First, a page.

Home' Trinidad and Tobago Guardian : May 8th 2017 Contents A6 news
guardian.co.tt Monday, May 8, 2017
'We need sanity
in the system'
Health Minister Ter-
rence Deyalsingh is
moving to ensure one
curriculum is taught at
the four nursing schools
He made the comment
yesterday as he said while
different curriculum are
taught at each school there
is one exam set for all of
Speaking at a com-
memorative service in
celebration of Interna-
tional Nurses' Day at the
Holy Trinity Cathedral in
said it made sense for one
universal curriculum across
"We are going to put in
place a mechanism to ra-
tionalise nursing education
in T&T," Deyalsingh said,
noting the education of
nurses must be advanced
in this country.
"What I found is there
are four schools in nursing
and you all write the same
exam. But are you trained
in preparing for the same
exam in the same way...
the answer is no."
He said the ministry
will meet with the Edu-
cation Ministry this week
to "bring some sanity" to
the nursing exam "so that
when people from the four
different schools go to write
the exam they are all writ-
ing one exam based on one
Deyalsingh, who de-
scribed nurses as the un-
sung heroes, said their val-
ue could not be measured in
a pay cheque.
"Expect no thanks. Your
thanks will come from
another place and the re-
ward you will get then will
be much greater than any
reward you will get here,
because what you do will
live on," Deyalsingh said.
Immediate past pres-
ident of the T&T Regis-
tered Nurses Association
saying one curriculum was
"These four schools all
write the same exam, which
is the Regional Nursing Ex-
amination, but one school
teaches at an associate
degree level. The other
schools all do the degree,
so when you finish you
have a degree in nursing,"
"So the students are be-
ing examined on something
they are not taught so they
are at a disadvantage. It is
good that the minister has
recognised that we need to
have a level playing field in
She said what ought to
be recognised was a first
degree as the entry quali-
fication into nursing, as this
was recently recommended
at a Caricom meeting.
"We need to get better
results from the schools
across the board and that
will only come when we
have one curriculum," Lob-
The four schools that
teach nursing are the Col-
lege of Science, Technology
and Applied Arts of Trini-
dad and Tobago (Costaatt),
University of the Southern
Caribbean, University of
the West Indies School of
Nursing and Health Min-
istry, which offers the di-
Govt to cut duplicated drugs
The formulary of drugs in this
country will be reduced from 1,000
to 300 by the end of this month,
as Government moves to cut out
duplication and triplication of the
same type of drugs used to treat the
spectrum of illnesses.
This, however, will only take place
in the public health system, as brand
name drugs will still easily be accessed
through the private health sector.
After 18 months, additional drugs
which are also duplicated and tripli-
cated in the public health system may
also be cut out.
This was the word from Health Min-
ister Terrence Deyalsingh as he spoke
at the Caribbean Endocrine Society's
(CARES) tenth anniversary symposium
at the Hilton Trinidad, Port-of-Spain.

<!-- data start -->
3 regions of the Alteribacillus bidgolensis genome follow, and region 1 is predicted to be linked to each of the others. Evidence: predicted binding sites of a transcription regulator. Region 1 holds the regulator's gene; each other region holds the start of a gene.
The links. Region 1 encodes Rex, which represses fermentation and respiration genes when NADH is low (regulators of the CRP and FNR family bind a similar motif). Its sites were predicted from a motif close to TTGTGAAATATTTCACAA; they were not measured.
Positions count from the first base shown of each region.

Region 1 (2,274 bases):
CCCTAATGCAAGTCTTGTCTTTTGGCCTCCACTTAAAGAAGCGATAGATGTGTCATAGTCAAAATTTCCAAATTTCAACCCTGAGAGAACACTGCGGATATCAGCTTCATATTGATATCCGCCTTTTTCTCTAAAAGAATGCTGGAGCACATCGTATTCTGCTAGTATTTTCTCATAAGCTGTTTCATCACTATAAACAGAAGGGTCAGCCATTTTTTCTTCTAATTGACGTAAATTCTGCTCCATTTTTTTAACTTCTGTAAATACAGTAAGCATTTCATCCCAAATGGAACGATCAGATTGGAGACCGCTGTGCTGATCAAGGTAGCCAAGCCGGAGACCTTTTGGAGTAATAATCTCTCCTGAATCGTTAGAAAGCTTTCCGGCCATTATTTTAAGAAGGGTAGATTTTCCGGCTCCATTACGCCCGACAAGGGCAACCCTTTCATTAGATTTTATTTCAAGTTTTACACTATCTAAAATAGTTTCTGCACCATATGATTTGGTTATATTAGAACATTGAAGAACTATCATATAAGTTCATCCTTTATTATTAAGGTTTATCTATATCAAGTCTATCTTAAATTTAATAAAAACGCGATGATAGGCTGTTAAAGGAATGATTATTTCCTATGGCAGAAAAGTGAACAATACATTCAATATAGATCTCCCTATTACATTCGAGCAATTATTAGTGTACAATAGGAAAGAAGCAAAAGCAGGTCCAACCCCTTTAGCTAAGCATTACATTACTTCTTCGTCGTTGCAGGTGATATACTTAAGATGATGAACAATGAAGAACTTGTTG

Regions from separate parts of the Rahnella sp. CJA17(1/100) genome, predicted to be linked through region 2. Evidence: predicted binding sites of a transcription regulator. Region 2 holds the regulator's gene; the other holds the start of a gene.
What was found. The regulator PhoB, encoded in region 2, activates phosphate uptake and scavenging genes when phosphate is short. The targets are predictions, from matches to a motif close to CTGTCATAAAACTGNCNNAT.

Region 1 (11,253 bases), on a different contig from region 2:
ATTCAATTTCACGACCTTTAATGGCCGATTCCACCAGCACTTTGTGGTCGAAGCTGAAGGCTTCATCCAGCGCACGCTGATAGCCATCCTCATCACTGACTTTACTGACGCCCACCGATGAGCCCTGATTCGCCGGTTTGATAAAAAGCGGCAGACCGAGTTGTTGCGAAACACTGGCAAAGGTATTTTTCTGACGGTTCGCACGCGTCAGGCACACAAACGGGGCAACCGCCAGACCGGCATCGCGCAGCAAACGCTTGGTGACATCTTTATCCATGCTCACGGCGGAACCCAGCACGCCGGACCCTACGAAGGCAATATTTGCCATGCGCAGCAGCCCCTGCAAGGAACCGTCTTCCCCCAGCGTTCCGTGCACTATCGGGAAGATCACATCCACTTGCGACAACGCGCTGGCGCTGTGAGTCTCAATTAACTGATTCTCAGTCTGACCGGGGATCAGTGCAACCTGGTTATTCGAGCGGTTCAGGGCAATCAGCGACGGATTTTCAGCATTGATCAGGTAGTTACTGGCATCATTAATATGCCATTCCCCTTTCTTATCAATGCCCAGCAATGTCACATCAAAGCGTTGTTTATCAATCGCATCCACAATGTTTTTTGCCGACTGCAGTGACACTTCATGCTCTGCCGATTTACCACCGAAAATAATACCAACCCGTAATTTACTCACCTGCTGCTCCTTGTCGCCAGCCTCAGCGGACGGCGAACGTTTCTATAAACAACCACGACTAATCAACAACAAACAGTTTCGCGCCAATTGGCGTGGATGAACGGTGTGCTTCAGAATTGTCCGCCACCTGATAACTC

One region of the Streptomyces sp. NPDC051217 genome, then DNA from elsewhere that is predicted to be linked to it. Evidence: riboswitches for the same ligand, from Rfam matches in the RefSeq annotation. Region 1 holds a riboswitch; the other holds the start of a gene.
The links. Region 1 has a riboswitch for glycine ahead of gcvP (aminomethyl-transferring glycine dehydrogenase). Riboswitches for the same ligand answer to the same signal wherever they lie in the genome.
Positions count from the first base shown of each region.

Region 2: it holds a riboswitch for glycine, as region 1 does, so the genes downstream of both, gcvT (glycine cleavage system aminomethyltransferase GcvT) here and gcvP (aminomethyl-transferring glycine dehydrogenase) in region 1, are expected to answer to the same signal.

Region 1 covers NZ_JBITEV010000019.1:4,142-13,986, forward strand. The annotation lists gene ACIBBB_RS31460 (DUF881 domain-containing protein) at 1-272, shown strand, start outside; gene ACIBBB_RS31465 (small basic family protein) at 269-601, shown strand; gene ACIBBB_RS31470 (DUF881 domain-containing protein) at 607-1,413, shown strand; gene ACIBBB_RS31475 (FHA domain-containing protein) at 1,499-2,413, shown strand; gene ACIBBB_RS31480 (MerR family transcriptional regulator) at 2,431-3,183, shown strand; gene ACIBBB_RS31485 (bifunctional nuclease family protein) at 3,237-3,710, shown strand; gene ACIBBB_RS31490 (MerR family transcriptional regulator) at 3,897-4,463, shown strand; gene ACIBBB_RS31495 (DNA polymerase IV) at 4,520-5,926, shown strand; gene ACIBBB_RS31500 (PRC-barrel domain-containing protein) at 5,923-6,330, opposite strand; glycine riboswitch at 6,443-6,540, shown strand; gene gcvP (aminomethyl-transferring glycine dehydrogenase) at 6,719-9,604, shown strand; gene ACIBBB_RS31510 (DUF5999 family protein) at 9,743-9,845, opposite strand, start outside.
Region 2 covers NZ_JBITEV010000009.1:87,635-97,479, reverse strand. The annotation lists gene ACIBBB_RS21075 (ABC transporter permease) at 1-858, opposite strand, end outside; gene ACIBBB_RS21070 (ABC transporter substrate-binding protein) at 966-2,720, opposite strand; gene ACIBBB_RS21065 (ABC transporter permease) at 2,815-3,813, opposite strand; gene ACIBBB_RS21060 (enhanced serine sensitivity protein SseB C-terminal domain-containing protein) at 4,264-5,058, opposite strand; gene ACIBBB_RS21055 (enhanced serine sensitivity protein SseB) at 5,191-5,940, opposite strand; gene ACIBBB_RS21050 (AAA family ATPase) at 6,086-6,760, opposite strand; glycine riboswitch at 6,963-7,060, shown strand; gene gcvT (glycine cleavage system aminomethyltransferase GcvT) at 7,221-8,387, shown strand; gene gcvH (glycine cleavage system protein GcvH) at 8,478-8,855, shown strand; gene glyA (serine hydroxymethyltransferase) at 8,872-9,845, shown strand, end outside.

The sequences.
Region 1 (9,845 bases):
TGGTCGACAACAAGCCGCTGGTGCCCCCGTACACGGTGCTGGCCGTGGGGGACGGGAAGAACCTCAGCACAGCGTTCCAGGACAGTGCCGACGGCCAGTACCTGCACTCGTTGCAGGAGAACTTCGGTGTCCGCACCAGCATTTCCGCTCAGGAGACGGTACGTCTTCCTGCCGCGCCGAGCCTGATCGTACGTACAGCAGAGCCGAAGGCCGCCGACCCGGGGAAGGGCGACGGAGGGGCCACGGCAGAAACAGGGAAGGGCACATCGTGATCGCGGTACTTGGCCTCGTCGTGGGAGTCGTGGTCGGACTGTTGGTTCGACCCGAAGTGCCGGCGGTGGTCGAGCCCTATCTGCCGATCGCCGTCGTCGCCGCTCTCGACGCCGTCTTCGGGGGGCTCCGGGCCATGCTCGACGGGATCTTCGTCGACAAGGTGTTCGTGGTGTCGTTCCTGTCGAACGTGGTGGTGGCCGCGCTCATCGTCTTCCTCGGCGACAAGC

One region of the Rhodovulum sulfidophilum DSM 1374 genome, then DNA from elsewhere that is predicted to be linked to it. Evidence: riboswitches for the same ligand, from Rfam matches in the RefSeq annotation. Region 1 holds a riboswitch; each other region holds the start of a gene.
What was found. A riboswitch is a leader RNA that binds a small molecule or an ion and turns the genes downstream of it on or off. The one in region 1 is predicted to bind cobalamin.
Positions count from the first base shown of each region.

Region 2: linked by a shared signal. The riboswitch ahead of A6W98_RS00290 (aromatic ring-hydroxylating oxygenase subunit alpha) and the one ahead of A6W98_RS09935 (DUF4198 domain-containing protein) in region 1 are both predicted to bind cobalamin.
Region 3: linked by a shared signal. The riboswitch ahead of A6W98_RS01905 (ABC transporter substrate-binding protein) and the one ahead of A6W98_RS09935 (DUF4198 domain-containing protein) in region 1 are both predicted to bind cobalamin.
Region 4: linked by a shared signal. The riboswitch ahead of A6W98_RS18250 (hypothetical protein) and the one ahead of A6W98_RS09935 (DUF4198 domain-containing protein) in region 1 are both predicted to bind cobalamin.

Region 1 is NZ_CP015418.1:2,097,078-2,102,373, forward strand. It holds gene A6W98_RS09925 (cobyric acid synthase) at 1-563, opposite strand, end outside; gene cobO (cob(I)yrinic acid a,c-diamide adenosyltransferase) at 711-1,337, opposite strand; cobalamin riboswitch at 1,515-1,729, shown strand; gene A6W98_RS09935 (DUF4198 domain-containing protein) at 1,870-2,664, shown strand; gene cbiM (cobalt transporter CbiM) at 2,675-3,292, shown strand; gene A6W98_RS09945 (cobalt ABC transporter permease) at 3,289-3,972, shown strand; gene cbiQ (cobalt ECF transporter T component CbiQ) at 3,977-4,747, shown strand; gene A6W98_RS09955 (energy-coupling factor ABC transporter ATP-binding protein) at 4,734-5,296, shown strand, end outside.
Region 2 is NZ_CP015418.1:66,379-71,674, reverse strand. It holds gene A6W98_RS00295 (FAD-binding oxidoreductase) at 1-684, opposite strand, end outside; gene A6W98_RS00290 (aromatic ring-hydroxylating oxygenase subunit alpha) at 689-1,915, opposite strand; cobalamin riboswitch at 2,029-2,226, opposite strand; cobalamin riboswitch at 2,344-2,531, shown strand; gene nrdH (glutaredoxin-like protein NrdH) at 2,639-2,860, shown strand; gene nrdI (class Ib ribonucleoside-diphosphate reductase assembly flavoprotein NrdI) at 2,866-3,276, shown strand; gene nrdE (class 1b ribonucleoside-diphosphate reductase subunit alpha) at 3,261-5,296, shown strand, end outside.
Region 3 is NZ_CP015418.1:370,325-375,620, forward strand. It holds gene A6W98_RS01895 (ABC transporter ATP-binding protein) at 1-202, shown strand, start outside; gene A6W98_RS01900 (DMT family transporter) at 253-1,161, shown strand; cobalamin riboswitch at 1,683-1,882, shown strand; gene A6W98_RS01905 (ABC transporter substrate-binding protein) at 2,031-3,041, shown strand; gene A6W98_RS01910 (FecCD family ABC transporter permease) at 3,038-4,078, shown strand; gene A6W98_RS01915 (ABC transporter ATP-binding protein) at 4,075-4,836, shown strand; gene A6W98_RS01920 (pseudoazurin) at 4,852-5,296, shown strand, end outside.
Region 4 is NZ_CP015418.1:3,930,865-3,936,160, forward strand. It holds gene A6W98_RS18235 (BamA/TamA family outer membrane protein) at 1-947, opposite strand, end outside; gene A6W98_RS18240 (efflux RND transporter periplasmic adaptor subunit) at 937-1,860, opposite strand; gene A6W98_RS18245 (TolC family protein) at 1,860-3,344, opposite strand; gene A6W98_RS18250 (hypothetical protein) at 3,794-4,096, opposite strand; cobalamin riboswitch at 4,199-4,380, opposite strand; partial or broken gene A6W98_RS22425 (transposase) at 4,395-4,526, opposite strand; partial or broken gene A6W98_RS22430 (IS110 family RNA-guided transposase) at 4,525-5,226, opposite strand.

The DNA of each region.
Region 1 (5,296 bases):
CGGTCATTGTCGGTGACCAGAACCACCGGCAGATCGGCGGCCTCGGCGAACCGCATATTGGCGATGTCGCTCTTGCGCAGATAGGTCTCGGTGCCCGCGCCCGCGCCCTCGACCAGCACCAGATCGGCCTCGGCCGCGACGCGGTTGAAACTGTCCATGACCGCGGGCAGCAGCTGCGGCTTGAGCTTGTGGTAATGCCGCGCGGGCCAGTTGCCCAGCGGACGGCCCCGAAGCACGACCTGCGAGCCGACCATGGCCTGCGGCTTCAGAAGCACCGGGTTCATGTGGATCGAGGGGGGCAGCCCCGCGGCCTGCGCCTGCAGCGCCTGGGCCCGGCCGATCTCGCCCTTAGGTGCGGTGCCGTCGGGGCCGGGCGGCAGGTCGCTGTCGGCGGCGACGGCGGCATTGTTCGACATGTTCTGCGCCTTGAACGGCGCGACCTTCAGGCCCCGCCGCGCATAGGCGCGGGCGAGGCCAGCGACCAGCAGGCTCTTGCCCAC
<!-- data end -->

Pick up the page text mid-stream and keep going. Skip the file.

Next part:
He assured that the public would
have a "safe and reliable supply of
drugs" throughout the year, but said
"prescribing by brand" would stop.
Saying the biggest chunk of the drug
budget comprised oncology and HIV/
Aids treatment, Deyalsingh said axing
the duplication and triplication of the
same drugs to combat these illnesses
was already in place.
He said the next step would be phase
targeting metabolic diseases like dia-
betes, adding, "We are targeting all the
high expenditure areas first."
Close to $750 million was budgeted
for drugs annually, he said.
A drug formulary is a list of prescrip-
tion drugs, both generic and brand
name, used by practitioners to iden-
tify drugs that offer the greatest overall
value. A committee of physicians, nurse
practitioners and pharmacists regulate
Deyalsingh said the decision to keep
certain drugs would be made by the
Drug Advisory Committee chaired
by the Chief Medical Officer.
"They would look at the evidence
and if it shows that paracetamol, for
instance, is at one twentieth of the cost
and has the same efficacy as a brand
name at twenty times the cost, which
would you recommend? It is going to
be a patient-centred approach," Dey-
He said while the committee was al-
ways in place, what was lacking were
the general guidelines on criteria to put
a drug onto the formulary.
"What has happened over the years
is you would have advocates of a par-
ticular drug and they would just keep
adding drugs to the national formu-
lary," he said.
"So we are going to rationalise the
drugs and guarantee the patient that
we will make available a basket of drugs
to treat the condition 12 months of the
year," Deyalsingh said.
He said this situation was not unique
to Trinidad, as Barbados was also facing
the same problem.
Asked about concerns that cheaper
and less effective drugs would instead
be made available to the public, Dey-
alsingh dispelled this saying the drugs
would be safe.
"People are fed this thing that only
expensive drugs are good. I go to the
pharmacy and buy paracetamol for only
ten cents. I take the generic drugs for
my diabetes and I save thousands of
dollars," Deyalsingh said.
Regarding ongoing complaints of the
shortage of cancer drugs, he said it was
due to the overload of the formulary but
said the problem was being addressed.
Nurses sing a hymn during the commemorative service in celebration of
International Nurses' Day at the Trinity Cathedral, Port-of-Spain, yesterday.
PHOTO: KERWIN PIERRE
Deyalsingh eyes one nursing curriculum
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